Peace reigns once again among the more than one-hundred members of the Liberal Union after the vigorous fall term political crusades, and the violent upheaval in September which unseated a Communist-dominated executive council.
Rallying-ground for University men with left-of-center sympathies, the H.L.U. faces the spring term with its many political functions loosely united behind plans for new state legislation.
Backing for a bill which would lower the Massachusetts voting age to 18, and endorsement of state college conversion proposals are already planned by H.L.U. hierarchy. The group will also campaign against alleged racial discrimination on the part of college entrance authorities.
Intense activity during the past four months has plunged the organization into the thick of state, national, and University progressive action. In a door-bell ringing campaign during October and November, Liberal Union men clambered on the state political bandwagon, supporting Martha Sharp and Oliver S. Allen for seats in the House. Both were defeated by incumbents Joseph Martin and Mrs. Edith Nourse Rogers.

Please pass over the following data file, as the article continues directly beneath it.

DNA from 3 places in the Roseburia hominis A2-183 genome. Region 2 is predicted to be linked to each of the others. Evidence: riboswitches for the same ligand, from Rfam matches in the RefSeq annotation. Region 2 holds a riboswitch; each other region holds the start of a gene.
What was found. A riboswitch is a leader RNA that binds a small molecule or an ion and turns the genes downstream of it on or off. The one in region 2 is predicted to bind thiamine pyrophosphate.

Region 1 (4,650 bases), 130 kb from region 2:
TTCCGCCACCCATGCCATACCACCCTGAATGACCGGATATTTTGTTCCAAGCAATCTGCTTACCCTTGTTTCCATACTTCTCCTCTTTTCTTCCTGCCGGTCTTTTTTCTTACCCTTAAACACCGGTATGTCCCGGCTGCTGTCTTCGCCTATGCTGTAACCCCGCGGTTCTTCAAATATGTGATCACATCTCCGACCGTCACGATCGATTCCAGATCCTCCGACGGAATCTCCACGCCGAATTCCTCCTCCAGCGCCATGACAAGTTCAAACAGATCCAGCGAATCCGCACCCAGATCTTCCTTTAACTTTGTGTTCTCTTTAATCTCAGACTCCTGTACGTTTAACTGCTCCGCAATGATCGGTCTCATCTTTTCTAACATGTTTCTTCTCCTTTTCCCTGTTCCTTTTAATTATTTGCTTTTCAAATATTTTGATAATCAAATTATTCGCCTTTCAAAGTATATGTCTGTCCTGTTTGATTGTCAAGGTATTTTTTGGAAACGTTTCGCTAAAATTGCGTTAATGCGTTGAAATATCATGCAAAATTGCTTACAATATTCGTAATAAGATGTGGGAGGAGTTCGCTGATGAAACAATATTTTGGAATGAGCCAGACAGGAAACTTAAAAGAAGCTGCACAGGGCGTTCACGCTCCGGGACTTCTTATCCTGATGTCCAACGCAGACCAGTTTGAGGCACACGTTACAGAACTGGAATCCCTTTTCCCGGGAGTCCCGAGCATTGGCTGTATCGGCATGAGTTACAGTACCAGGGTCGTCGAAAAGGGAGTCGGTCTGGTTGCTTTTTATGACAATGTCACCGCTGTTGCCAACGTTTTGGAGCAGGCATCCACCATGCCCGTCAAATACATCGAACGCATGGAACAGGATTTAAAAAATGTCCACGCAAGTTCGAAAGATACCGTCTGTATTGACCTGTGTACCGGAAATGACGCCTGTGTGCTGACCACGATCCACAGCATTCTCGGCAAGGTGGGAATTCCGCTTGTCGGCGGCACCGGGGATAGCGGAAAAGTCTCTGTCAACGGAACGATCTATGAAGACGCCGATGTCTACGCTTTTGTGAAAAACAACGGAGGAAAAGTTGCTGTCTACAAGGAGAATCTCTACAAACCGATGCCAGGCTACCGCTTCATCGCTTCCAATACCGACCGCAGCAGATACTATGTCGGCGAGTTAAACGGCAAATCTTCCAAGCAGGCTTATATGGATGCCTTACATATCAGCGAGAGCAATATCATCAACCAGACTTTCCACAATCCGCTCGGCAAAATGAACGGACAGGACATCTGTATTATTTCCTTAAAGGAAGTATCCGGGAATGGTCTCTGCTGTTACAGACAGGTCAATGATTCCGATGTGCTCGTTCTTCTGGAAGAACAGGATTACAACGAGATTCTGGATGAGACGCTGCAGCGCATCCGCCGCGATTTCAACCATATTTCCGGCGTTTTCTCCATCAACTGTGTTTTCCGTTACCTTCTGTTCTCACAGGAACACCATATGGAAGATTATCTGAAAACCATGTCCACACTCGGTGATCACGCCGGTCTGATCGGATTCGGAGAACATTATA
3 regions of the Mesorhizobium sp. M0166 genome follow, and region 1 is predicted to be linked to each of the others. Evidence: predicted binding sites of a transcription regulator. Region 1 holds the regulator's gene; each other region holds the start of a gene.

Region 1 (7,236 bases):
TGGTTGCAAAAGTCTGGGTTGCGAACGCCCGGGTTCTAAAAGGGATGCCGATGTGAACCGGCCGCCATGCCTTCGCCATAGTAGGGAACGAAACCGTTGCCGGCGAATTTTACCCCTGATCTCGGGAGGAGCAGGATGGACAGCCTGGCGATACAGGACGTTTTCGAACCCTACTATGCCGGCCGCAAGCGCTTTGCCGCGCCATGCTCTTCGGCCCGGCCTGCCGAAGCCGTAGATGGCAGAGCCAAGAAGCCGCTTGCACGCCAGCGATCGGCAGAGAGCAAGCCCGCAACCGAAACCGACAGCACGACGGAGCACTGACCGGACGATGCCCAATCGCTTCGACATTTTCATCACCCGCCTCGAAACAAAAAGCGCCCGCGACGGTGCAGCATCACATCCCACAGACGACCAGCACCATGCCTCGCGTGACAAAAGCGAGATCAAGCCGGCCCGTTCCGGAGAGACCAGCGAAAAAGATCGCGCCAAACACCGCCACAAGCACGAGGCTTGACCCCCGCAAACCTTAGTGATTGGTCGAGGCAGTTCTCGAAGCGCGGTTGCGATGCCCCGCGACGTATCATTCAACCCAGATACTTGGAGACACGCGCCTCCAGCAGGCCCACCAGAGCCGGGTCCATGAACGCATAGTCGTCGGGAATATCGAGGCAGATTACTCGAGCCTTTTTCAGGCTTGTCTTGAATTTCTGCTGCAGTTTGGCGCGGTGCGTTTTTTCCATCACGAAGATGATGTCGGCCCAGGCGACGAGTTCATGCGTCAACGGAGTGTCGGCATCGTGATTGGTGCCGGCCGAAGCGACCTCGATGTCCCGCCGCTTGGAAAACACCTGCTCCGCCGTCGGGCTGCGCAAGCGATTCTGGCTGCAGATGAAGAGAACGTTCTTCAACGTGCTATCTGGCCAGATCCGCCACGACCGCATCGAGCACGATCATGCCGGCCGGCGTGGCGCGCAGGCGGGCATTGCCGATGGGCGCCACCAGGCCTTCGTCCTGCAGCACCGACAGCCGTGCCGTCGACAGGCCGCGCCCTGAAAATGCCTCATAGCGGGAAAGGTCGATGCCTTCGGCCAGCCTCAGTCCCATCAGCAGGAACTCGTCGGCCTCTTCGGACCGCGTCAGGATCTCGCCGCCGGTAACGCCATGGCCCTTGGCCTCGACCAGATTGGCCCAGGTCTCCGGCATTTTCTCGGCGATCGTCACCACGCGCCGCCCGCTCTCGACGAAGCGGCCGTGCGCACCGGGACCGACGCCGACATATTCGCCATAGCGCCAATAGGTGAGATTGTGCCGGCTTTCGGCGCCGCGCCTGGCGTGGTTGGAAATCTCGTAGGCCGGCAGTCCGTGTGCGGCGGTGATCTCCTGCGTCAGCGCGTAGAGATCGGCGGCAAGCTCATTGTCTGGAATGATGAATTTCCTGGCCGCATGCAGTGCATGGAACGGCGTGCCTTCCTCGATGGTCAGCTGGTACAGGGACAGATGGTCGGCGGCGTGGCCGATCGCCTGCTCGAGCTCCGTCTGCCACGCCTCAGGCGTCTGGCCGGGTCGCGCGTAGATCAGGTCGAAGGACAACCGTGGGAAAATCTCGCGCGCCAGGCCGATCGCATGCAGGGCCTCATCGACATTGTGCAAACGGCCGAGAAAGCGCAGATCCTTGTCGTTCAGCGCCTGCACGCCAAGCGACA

Anti-lynching demonstrations throughout the country last month drew active H.L.U. support, and two student representatives were sent to national meetings in Washington, D. C.
Helped Council Reform
Pending reform of the Student Council Constitution was aided in part by the needlings of the Liberal Union. It was also quick to rally the student body to the support of Harlow Shapley, director of the College Observatory, during his stormy October disagreement with Representative John Rankin of the House Committee on Un-American Activities.
Originally an interventionist wing of the pacifist Harvard Union, former College liberal group, the insurgent H.L.U. broke away from the larger organization in 1941 during a disagreement over American entry into the war.
Official organ of the group is the "Harvard Progressive," 20-page magazine carrying articles on national and inter-national affairs, as well as short stories, poems, and literary reviews. Recently enlarged and expended, it accepts articles from college students throughout the nation, and anticipates country-wide circulation.